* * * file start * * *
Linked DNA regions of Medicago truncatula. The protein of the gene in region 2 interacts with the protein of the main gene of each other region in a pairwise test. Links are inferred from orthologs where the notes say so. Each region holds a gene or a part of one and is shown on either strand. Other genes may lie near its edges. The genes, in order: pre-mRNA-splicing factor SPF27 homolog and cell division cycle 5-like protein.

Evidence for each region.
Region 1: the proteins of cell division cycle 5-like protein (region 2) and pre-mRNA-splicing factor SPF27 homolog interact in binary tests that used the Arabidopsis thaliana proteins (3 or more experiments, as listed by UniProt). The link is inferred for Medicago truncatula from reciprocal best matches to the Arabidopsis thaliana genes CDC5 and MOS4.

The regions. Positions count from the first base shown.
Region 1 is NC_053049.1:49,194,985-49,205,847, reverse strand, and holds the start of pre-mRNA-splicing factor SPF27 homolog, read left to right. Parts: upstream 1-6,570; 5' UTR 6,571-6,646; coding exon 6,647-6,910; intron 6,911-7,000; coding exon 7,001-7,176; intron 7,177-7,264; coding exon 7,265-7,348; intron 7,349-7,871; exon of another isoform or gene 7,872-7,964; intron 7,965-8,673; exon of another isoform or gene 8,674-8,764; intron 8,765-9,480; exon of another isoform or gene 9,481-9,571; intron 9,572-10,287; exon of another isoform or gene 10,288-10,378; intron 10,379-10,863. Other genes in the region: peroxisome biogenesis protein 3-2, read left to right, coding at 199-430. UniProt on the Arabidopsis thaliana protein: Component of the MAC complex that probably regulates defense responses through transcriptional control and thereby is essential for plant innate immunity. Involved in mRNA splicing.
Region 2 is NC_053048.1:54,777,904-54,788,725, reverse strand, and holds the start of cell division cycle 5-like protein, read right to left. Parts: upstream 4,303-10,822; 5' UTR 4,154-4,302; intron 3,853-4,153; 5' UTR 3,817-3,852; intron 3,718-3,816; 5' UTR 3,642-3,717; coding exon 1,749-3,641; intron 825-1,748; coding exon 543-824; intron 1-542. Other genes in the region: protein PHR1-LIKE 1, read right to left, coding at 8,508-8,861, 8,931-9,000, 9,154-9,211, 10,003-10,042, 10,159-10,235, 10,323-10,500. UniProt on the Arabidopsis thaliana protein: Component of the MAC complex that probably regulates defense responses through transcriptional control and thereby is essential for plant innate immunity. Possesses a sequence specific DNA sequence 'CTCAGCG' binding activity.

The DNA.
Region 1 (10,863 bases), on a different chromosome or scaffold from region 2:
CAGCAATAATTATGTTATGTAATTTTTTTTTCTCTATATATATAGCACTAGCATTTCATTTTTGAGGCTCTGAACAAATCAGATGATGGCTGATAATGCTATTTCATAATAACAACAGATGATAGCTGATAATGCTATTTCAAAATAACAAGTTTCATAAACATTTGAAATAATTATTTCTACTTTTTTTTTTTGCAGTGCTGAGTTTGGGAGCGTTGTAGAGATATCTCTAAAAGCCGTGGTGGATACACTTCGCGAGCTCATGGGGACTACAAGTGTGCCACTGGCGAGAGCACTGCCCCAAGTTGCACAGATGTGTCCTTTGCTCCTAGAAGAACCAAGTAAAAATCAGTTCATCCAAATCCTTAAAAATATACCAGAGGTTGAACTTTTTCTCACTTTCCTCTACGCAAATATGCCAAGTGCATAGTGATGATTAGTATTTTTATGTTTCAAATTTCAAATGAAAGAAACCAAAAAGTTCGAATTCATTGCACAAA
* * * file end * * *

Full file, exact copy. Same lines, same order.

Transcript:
Linked DNA regions of Medicago truncatula. The protein of the gene in region 2 interacts with the protein of the main gene of each other region in a pairwise test. Links are inferred from orthologs where the notes say so. Each region holds a gene or a part of one and is shown on either strand. Other genes may lie near its edges. The genes, in order: pre-mRNA-splicing factor SPF27 homolog and cell division cycle 5-like protein.

Evidence for each region.
Region 1: the proteins of cell division cycle 5-like protein (region 2) and pre-mRNA-splicing factor SPF27 homolog interact in binary tests that used the Arabidopsis thaliana proteins (3 or more experiments, as listed by UniProt). The link is inferred for Medicago truncatula from reciprocal best matches to the Arabidopsis thaliana genes CDC5 and MOS4.

The regions. Positions count from the first base shown.
Region 1 is NC_053049.1:49,194,985-49,205,847, reverse strand, and holds the start of pre-mRNA-splicing factor SPF27 homolog, read left to right. Parts: upstream 1-6,570; 5' UTR 6,571-6,646; coding exon 6,647-6,910; intron 6,911-7,000; coding exon 7,001-7,176; intron 7,177-7,264; coding exon 7,265-7,348; intron 7,349-7,871; exon of another isoform or gene 7,872-7,964; intron 7,965-8,673; exon of another isoform or gene 8,674-8,764; intron 8,765-9,480; exon of another isoform or gene 9,481-9,571; intron 9,572-10,287; exon of another isoform or gene 10,288-10,378; intron 10,379-10,863. Other genes in the region: peroxisome biogenesis protein 3-2, read left to right, coding at 199-430. UniProt on the Arabidopsis thaliana protein: Component of the MAC complex that probably regulates defense responses through transcriptional control and thereby is essential for plant innate immunity. Involved in mRNA splicing.
Region 2 is NC_053048.1:54,777,904-54,788,725, reverse strand, and holds the start of cell division cycle 5-like protein, read right to left. Parts: upstream 4,303-10,822; 5' UTR 4,154-4,302; intron 3,853-4,153; 5' UTR 3,817-3,852; intron 3,718-3,816; 5' UTR 3,642-3,717; coding exon 1,749-3,641; intron 825-1,748; coding exon 543-824; intron 1-542. Other genes in the region: protein PHR1-LIKE 1, read right to left, coding at 8,508-8,861, 8,931-9,000, 9,154-9,211, 10,003-10,042, 10,159-10,235, 10,323-10,500. UniProt on the Arabidopsis thaliana protein: Component of the MAC complex that probably regulates defense responses through transcriptional control and thereby is essential for plant innate immunity. Possesses a sequence specific DNA sequence 'CTCAGCG' binding activity.

The DNA.
Region 1 (10,863 bases), on a different chromosome or scaffold from region 2:
CAGCAATAATTATGTTATGTAATTTTTTTTTCTCTATATATATAGCACTAGCATTTCATTTTTGAGGCTCTGAACAAATCAGATGATGGCTGATAATGCTATTTCATAATAACAACAGATGATAGCTGATAATGCTATTTCAAAATAACAAGTTTCATAAACATTTGAAATAATTATTTCTACTTTTTTTTTTTGCAGTGCTGAGTTTGGGAGCGTTGTAGAGATATCTCTAAAAGCCGTGGTGGATACACTTCGCGAGCTCATGGGGACTACAAGTGTGCCACTGGCGAGAGCACTGCCCCAAGTTGCACAGATGTGTCCTTTGCTCCTAGAAGAACCAAGTAAAAATCAGTTCATCCAAATCCTTAAAAATATACCAGAGGTTGAACTTTTTCTCACTTTCCTCTACGCAAATATGCCAAGTGCATAGTGATGATTAGTATTTTTATGTTTCAAATTTCAAATGAAAGAAACCAAAAAGTTCGAATTCATTGCACAAA